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Previous Research Areas

Demographic source-sink dynamics in Vaccinium elliottii

Elliott’s blueberry (Vaccinium elliottii) occurs in dry upland as well as flood-prone bottomland forests throughout the southeastern United States.  These contrasting habitats differ significantly in water table depth, light levels, and soil pH and nutrient levels, which should result in divergent selection on phenotypic traits.  However, Vaccinium elliottii is not locally adapted to these distinct habitats.  Rather, our results are consistent with demographic source-sink dynamics, in which adaptation to a marginal habitat is constrained by continual immigration from a benign habitat (Anderson & Geber, 2010). 

        Vaccinium elliottiiTheory predicts that selection should favor trait values that enhance fitness in the source habitat (upland forests) at the expense of trait values that are advantageous in the sink habitat (bottomland forests); essentially, V. ellioittii should exhibit traits specialized to dry upland conditions.  Paradoxically, V. elliottii families showed a high degree of plasticity in foliar, ecophysiological, and rooting traits (Anderson, Sparks & Geber, 2010).  We propose that phenotypic plasticity can be maintained despite demographic source-sink dynamics if: (1) plasticity is adaptive within the source habitat, and/or (2) plasticity is a phylogenetic artifact and genetic variation for plasticity is low, or the costs of plasticity are negligible.  Indeed, genotypic selection analyses revealed few costs to plasticity and indicated that plasticity in some traits is beneficial under drought conditions, a stress associated with the source habitat (Anderson, in preparation).  Our field experiment has been ongoing from 2005 to the present, during which time we have monitored phenotypes and fitness components in this long-lived woody perennial.  Our future research in this system will apply ecogenomic tools to investigate the genetic basis of phenotypic plasticity.

Seed dispersal by fish

Seed dispersal is a critical stage in the life history of plants.  It determines the initial pattern of juvenile distribution, and influences community dynamics, species diversity and gene flow among populations.  One major group of vertebrates has been largely overlooked in studies of seed dispersal: fruit-eating fishes (Horn et al., 2011).  During the lengthy annual flooded season, hundreds of species of frugivorous fish move into South American floodplain forests and consume fallen fruits and seeds.  We have investigated the seed dispersal activities of frugivorous fishes in Pacaya-Samiria National Reserve (Peruvian Amazon), the Brazilian Pantanal, and the Rio Caqueta (Colombian Amazon).

 ''These species disperse massive quantities of seeds of a large proportion of the flora, which can germinate in seasonally flooded habitats after floodwaters recede (Anderson et al., 2009 and Correa et al., in press).  The extensive mobility of large-bodied species such as Colossoma translates into extremely long distance seed dispersal, which rivals seed dispersal by Asian elephants and African hornbills (Anderson, Nuttle, Saldaña Rojas, Pendergast and Flecker, 2011).  Our seed dispersal model incorporates seed loss to inhospitable habitats, which is likely to occur in nearly all systems when frugivores visit habitats that are not suitable for germination.  Since these fish spend the vast majority of their time in flooded forests and savannahs, few seeds are lost to permanent bodies of water, such as rivers or oxbow lakes.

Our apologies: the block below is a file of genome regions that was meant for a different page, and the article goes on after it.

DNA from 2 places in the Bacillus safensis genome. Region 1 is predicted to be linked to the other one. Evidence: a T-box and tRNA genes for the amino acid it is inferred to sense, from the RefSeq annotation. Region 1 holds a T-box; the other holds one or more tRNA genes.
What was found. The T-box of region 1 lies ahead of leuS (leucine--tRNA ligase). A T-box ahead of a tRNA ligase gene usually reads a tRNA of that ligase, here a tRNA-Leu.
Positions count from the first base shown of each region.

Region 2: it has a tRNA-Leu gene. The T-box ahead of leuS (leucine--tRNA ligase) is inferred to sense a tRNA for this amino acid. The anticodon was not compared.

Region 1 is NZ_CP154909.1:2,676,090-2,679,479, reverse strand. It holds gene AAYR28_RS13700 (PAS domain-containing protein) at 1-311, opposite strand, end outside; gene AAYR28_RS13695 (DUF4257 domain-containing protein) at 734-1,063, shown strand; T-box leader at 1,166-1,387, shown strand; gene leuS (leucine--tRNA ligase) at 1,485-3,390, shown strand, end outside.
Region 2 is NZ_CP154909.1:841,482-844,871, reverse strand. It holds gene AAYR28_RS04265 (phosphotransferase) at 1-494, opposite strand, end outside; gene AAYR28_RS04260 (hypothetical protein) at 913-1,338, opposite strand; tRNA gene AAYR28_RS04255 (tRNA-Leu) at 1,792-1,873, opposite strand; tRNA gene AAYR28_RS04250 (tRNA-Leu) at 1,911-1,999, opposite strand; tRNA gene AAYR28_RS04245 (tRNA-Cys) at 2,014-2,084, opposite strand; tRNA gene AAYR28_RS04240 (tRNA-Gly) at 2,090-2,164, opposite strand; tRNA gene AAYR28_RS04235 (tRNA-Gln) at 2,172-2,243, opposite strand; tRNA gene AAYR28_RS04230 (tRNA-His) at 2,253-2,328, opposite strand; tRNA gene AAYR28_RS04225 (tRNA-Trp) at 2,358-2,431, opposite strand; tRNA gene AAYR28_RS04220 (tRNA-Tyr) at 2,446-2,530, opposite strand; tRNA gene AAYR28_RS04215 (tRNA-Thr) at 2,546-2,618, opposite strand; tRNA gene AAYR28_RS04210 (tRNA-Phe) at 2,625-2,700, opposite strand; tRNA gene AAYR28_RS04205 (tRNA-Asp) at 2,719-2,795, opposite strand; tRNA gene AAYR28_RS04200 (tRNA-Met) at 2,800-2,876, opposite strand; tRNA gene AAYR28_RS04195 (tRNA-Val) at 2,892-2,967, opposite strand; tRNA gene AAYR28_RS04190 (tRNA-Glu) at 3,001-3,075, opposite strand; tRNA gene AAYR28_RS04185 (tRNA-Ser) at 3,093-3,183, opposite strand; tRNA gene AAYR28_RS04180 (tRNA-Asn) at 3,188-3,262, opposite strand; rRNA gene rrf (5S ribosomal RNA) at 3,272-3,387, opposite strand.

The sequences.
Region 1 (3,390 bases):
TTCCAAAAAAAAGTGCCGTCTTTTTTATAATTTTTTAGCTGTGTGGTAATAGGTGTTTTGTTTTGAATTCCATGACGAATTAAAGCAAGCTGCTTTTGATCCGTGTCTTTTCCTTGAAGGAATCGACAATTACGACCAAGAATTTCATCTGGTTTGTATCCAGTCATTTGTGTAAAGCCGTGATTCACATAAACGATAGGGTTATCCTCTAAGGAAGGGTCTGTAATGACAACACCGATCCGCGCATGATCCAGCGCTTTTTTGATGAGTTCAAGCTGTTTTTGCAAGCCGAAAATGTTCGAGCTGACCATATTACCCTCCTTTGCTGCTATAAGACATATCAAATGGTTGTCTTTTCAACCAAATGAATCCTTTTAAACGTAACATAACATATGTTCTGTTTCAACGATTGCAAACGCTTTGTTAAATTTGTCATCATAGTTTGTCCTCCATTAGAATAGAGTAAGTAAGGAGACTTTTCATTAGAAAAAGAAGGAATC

'' Large fruit-eating fish species are highly overexploited throughout their ranges.  Overfishing has likely biased the age structure of populations to younger fish, with unknown implications for plant community dynamics and the maintenance of diversity in Amazonian floodplains. In collaboration with Drs. Sandra Correa , Jerry Penha, Catia Nunes da Cunha, Pablo Stevenson, Pia Parolin, Agostinho Catella, and Edwin Córdoba, we are currently dissecting the ecological and evolutionary consequences of overexploitation of fruit-eating fish in the Brazilian Pantanal and the Colombian Amazon. Our study integrates data on fish behavior, plant ecology and fisheries to test whether commerical fisheries target the best seed dispersers (generally larger, older fish). We are also establishing a series of exclosures in wetland habitats in the Pantanal to connect the seed dispersal activities of fish (flooded season) with plant regeneration and seedling diversity (dry season).


We have also have studied regeneration dynamics in two species of tropical trees (Anderson, 2009), and flooding tolerance of a shrub in cypress-tupelo swamps (Anderson, Landi and Marks, 2009).  We have co-authored reviews of the Janzen-Connell hypothesis (Carson et al., 2008), ecogenomic techniques for investigating plant defenses against herbivores (Anderson and Mitchell-Olds, 2011), the evolutionary genetics of plant adaptation (Anderson et al., 2011), and evolutionary responses of plants to global change (Anderson et al., 2012).